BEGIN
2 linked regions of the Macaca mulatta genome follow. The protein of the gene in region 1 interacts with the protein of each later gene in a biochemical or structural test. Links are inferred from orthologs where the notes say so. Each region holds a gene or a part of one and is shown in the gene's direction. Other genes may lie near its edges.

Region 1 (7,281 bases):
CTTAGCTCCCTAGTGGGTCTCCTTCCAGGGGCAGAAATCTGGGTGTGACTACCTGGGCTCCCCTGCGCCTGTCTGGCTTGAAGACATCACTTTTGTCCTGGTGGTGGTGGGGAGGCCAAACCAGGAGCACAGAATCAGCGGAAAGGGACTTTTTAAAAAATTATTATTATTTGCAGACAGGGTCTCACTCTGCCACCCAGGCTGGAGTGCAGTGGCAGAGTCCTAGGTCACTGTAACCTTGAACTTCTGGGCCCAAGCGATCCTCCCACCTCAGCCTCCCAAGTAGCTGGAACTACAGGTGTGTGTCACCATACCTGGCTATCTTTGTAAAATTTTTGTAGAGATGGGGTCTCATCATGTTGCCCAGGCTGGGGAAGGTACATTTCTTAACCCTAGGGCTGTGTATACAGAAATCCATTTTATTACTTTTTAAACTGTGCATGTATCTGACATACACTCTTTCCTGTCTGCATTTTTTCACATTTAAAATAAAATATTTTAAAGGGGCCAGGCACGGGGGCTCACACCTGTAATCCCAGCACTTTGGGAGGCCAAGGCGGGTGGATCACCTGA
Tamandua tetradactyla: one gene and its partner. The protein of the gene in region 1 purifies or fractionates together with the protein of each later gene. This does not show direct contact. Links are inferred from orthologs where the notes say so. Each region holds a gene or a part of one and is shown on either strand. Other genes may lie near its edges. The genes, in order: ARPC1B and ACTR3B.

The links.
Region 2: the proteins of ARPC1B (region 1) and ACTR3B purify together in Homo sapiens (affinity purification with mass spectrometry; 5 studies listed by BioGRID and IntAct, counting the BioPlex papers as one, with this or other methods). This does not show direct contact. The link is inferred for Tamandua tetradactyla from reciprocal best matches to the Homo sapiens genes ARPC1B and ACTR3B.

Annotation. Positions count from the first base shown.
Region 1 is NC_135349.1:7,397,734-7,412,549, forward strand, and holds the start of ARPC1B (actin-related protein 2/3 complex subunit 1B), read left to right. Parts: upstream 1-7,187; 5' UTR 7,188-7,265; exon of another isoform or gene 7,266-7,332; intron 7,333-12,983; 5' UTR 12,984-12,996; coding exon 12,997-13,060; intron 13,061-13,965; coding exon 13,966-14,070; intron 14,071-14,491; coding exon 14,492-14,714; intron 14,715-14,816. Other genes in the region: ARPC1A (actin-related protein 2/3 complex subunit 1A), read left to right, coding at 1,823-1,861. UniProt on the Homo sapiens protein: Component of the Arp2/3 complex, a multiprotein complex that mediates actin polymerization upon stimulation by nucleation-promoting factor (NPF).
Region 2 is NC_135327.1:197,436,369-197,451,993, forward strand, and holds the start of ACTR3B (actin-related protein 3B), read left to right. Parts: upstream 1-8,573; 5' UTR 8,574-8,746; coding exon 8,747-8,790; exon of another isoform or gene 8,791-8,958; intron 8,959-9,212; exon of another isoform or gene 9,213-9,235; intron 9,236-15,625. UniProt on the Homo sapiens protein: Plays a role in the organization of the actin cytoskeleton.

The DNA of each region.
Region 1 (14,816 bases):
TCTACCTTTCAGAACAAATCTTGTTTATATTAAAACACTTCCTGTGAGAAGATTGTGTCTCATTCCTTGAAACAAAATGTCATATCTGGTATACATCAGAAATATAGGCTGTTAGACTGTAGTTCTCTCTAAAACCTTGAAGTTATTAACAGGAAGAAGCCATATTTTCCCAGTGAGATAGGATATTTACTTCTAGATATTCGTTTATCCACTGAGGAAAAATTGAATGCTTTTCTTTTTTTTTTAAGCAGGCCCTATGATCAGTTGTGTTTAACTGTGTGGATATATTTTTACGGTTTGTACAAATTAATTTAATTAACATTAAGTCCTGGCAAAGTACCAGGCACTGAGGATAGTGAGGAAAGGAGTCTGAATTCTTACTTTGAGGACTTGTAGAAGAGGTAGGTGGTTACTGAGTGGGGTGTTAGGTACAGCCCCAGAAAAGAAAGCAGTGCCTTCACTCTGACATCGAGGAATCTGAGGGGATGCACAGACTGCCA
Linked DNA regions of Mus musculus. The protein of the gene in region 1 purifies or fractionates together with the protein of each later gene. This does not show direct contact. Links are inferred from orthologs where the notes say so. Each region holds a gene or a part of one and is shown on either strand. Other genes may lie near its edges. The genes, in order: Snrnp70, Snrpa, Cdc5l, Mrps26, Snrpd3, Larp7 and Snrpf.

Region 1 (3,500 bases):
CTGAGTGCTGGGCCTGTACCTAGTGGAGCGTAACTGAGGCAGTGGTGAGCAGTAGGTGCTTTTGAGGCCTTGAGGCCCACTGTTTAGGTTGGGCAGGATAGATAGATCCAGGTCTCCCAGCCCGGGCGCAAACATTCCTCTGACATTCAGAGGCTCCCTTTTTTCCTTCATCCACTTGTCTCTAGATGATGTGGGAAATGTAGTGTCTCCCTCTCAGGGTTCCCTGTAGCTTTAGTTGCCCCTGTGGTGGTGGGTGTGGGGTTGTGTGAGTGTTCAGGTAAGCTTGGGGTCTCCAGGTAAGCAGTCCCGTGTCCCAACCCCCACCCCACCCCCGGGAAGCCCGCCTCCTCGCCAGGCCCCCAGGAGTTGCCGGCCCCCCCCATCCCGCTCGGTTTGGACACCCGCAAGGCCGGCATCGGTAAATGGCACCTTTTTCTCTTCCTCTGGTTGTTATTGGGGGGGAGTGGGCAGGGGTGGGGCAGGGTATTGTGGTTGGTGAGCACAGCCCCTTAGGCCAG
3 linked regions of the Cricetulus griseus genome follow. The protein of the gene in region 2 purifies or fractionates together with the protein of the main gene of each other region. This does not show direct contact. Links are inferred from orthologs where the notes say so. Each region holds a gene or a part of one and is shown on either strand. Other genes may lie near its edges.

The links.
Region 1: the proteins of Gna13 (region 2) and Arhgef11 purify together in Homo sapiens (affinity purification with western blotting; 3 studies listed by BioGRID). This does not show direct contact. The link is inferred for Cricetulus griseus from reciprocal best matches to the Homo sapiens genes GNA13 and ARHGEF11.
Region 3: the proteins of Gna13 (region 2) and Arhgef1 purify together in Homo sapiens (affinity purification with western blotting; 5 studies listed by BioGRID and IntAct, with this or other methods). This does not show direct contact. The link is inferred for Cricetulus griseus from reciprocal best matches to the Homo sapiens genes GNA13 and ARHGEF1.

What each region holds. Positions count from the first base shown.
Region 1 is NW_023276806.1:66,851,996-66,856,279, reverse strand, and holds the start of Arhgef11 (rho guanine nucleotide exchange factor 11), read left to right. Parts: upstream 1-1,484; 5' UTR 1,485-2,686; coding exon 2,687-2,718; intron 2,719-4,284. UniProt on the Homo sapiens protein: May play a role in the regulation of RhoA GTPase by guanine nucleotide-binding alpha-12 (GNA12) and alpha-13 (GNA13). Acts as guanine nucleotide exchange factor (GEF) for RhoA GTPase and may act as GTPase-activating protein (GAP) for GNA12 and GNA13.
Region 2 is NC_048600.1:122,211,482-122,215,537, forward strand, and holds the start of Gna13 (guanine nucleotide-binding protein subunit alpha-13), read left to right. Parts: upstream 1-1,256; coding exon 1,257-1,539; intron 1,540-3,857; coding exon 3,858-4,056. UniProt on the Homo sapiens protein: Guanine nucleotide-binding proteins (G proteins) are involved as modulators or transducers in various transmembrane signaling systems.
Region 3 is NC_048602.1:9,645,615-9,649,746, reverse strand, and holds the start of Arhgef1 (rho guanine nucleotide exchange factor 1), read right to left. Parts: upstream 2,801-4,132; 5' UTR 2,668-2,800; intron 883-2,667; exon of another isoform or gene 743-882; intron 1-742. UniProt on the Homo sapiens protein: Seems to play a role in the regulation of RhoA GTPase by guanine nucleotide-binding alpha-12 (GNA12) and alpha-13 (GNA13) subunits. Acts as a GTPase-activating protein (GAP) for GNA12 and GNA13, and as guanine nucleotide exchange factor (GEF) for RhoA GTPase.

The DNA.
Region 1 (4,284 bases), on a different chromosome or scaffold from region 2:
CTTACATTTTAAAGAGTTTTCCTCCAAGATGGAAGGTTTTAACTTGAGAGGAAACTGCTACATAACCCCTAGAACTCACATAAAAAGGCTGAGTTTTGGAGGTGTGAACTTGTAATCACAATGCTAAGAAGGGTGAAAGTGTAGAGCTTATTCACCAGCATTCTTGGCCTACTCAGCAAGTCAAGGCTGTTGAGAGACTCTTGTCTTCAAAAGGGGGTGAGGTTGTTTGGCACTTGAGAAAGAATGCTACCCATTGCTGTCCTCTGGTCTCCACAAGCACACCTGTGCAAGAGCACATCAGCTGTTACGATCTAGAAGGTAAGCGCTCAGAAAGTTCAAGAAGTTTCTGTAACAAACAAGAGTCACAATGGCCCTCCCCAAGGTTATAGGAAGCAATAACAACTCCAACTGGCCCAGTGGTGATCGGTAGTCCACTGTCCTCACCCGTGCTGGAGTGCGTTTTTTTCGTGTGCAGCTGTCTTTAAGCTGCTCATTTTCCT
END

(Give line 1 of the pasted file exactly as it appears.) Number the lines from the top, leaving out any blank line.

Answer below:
2 linked regions of the Macaca mulatta genome follow. The protein of the gene in region 1 interacts with the protein of each later gene in a biochemical or structural test. Links are inferred from orthologs where the notes say so. Each region holds a gene or a part of one and is shown in the gene's direction. Other genes may lie near its edges.